A rose by any other name
The BIM acronym has been around for some time now. It’s been accompanied by dramatic changes in the construction industries working processes, and fostered a high degree of collaboration within project teams. It shares its successes with the awkwardly named COBie (whose precise terminology I always have to look up) which sets the standards and the rules for the CDE (Common Data Environment). That provides built assets with the information required to operate them throughout their life.
The most important thing to remember, though, is that although BIM may merely be a term that describes a process that was going to happen, anyway, it provided a powerful catalyst for the construction industry to bring its somewhat archaic working practices up to date.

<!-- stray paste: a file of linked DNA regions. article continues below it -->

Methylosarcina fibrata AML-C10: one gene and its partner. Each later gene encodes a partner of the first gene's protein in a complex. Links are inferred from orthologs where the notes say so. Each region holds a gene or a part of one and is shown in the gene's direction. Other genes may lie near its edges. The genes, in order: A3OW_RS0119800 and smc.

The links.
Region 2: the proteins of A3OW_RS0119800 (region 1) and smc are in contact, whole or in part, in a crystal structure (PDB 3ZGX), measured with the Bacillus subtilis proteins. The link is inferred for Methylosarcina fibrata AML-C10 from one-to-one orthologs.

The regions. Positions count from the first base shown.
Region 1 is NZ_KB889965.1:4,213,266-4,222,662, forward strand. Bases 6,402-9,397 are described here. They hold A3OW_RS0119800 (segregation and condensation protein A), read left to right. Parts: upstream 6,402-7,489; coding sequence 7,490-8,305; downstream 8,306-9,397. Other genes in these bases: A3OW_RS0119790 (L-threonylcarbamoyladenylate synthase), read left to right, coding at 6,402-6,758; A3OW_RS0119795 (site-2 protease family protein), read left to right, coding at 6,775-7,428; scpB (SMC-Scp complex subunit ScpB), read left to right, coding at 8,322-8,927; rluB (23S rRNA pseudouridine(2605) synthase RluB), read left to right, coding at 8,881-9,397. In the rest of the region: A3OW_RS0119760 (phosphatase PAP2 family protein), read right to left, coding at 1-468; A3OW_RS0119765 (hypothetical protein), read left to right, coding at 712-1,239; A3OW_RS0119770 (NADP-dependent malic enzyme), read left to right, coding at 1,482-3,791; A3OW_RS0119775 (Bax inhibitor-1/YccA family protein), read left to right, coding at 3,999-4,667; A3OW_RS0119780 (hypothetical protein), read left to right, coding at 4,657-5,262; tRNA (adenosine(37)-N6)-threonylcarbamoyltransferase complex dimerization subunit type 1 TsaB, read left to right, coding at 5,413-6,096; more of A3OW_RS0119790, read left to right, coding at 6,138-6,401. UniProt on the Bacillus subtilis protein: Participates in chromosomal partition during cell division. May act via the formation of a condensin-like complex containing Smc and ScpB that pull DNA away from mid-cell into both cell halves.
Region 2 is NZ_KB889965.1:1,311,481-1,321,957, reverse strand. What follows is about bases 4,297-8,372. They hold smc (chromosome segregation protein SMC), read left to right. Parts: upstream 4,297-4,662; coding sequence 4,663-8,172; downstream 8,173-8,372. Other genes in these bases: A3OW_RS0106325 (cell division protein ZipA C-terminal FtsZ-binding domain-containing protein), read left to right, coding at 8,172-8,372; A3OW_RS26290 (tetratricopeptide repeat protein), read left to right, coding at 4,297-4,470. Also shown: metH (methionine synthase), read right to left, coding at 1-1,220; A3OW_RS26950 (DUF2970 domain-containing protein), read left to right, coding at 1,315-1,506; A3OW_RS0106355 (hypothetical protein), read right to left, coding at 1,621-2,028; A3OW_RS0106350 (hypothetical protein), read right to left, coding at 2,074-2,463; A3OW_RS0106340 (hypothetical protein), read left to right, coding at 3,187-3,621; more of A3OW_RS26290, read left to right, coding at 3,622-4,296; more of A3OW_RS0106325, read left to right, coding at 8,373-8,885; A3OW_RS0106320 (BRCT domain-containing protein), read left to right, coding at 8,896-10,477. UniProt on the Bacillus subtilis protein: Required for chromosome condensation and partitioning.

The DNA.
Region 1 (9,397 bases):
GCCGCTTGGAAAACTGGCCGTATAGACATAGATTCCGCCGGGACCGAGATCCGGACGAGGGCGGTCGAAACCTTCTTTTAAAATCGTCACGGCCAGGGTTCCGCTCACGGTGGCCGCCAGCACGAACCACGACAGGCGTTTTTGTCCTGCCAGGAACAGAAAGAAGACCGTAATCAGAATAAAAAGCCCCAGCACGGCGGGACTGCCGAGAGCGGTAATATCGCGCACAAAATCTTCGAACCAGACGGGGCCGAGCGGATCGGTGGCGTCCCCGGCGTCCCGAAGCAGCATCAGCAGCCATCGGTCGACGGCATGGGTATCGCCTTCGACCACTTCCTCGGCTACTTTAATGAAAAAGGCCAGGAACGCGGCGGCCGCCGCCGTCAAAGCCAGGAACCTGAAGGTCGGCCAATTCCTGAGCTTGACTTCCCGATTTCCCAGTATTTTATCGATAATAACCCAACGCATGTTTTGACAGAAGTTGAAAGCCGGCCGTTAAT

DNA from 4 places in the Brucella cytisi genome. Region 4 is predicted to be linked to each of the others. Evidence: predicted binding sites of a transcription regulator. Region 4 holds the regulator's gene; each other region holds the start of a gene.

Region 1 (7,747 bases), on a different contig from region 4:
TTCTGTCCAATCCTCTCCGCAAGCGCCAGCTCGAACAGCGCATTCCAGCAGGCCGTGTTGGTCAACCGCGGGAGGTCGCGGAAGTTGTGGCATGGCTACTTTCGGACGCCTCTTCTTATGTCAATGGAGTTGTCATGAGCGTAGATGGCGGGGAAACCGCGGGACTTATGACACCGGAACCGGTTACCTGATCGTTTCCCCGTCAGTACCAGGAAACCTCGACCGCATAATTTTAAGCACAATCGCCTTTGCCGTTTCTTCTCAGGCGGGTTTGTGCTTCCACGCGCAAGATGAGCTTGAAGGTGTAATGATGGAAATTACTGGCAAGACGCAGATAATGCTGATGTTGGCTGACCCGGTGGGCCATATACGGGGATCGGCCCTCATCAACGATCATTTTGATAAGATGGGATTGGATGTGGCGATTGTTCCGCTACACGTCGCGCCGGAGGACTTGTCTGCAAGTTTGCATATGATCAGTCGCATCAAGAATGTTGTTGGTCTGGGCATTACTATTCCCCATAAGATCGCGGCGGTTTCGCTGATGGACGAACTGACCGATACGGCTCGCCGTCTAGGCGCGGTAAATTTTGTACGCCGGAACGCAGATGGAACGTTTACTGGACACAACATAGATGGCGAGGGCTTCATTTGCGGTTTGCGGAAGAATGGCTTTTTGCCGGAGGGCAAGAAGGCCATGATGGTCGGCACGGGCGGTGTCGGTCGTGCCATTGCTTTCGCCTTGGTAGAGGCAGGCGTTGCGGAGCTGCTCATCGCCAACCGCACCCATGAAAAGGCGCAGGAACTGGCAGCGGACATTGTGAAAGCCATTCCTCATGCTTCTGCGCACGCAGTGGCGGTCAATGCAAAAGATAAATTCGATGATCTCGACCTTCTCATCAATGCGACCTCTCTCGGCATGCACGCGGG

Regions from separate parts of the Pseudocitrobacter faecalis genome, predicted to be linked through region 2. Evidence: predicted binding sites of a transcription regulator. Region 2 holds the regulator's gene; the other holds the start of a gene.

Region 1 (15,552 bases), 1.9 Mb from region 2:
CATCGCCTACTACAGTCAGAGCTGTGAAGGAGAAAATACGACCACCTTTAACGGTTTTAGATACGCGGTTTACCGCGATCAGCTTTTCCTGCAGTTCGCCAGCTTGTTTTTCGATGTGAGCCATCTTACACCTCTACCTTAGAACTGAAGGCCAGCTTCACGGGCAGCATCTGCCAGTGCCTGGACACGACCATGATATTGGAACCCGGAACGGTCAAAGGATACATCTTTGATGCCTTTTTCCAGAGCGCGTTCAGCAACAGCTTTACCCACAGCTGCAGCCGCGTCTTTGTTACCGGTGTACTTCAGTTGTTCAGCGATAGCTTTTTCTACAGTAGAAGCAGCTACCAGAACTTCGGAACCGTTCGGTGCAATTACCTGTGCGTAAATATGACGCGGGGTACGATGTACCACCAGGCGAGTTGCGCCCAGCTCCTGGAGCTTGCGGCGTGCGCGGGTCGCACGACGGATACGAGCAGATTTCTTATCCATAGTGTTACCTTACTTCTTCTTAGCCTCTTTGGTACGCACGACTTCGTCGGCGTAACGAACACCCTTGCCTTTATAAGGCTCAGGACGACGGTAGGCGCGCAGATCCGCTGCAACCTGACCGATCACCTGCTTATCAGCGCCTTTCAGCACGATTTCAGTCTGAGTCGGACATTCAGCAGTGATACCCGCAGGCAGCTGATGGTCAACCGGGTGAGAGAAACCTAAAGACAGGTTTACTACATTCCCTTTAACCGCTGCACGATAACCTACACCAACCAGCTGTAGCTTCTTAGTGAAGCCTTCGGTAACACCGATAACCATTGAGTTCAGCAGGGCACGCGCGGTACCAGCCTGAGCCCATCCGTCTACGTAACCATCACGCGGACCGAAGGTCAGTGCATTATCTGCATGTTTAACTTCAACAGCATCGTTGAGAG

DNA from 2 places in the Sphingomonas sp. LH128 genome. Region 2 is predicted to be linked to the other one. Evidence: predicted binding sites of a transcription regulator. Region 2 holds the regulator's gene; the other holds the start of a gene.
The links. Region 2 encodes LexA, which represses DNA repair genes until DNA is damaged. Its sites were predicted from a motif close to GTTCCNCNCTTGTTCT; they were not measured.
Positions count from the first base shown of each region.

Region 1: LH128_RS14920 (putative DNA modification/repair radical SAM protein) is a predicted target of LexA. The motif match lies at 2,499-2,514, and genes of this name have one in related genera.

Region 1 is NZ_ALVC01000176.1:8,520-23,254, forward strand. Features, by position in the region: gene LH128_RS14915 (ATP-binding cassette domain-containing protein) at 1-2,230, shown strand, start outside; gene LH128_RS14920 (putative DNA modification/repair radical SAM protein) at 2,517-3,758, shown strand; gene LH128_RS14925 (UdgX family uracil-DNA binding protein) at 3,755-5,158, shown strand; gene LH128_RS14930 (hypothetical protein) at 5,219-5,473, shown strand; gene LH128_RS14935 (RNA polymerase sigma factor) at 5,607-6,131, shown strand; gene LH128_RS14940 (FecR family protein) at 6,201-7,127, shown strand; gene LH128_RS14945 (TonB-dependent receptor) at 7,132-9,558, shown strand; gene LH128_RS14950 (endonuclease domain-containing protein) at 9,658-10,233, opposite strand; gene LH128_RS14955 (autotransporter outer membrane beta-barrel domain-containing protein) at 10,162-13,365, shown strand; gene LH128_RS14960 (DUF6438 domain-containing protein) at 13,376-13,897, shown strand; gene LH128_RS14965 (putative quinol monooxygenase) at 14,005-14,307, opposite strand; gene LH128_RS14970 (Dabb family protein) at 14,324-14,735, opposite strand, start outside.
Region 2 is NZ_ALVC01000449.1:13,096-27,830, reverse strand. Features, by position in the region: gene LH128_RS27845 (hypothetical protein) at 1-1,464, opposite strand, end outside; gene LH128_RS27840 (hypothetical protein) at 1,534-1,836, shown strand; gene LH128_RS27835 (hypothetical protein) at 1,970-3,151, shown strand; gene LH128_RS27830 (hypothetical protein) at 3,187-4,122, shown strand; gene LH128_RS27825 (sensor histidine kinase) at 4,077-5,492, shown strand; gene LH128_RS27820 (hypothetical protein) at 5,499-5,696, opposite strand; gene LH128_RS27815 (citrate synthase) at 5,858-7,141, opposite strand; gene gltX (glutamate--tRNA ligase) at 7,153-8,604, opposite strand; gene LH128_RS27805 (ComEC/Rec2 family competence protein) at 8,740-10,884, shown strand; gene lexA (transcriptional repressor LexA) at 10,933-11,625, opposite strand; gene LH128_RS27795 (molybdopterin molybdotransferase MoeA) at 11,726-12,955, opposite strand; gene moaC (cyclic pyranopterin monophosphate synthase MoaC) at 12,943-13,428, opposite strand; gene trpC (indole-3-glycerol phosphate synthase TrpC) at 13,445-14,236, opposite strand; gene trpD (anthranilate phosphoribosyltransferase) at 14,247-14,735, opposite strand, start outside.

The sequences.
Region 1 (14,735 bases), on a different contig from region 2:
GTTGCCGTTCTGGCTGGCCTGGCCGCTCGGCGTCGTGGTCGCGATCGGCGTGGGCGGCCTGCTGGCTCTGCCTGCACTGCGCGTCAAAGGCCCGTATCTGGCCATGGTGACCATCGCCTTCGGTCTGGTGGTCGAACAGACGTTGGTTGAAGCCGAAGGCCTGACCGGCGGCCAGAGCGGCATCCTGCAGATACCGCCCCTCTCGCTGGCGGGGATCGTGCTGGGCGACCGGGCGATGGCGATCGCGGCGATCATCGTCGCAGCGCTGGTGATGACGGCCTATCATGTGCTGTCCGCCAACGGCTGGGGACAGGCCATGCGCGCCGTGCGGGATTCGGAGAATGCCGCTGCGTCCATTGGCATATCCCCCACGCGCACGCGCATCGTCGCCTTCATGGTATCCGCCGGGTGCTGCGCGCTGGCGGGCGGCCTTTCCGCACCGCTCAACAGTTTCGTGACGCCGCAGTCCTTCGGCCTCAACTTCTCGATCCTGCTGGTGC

We are in, however, a rapidly evolving industry, with new technologies, capabilities and demands. When BIM was mooted there was nothing on the horizon like AI, smart cities, reality modelling, drones, and so on. Perhaps the time has come to re-evaluate the success, or otherwise, of BIM and its future role in the industry.
To assist us in our evaluations is Excitech, who will be taking a closer look at the realities of BIM – its successes and failures (where it hasn’t quite delivered what was promised), COBie, collaboration, Information and Asset Management and benefits yet tomaterialise. The first of the interviews with BIM Consultant Daryn Fitz at Excitech is featured in the latest issue of the magazine – and in this newsletter.
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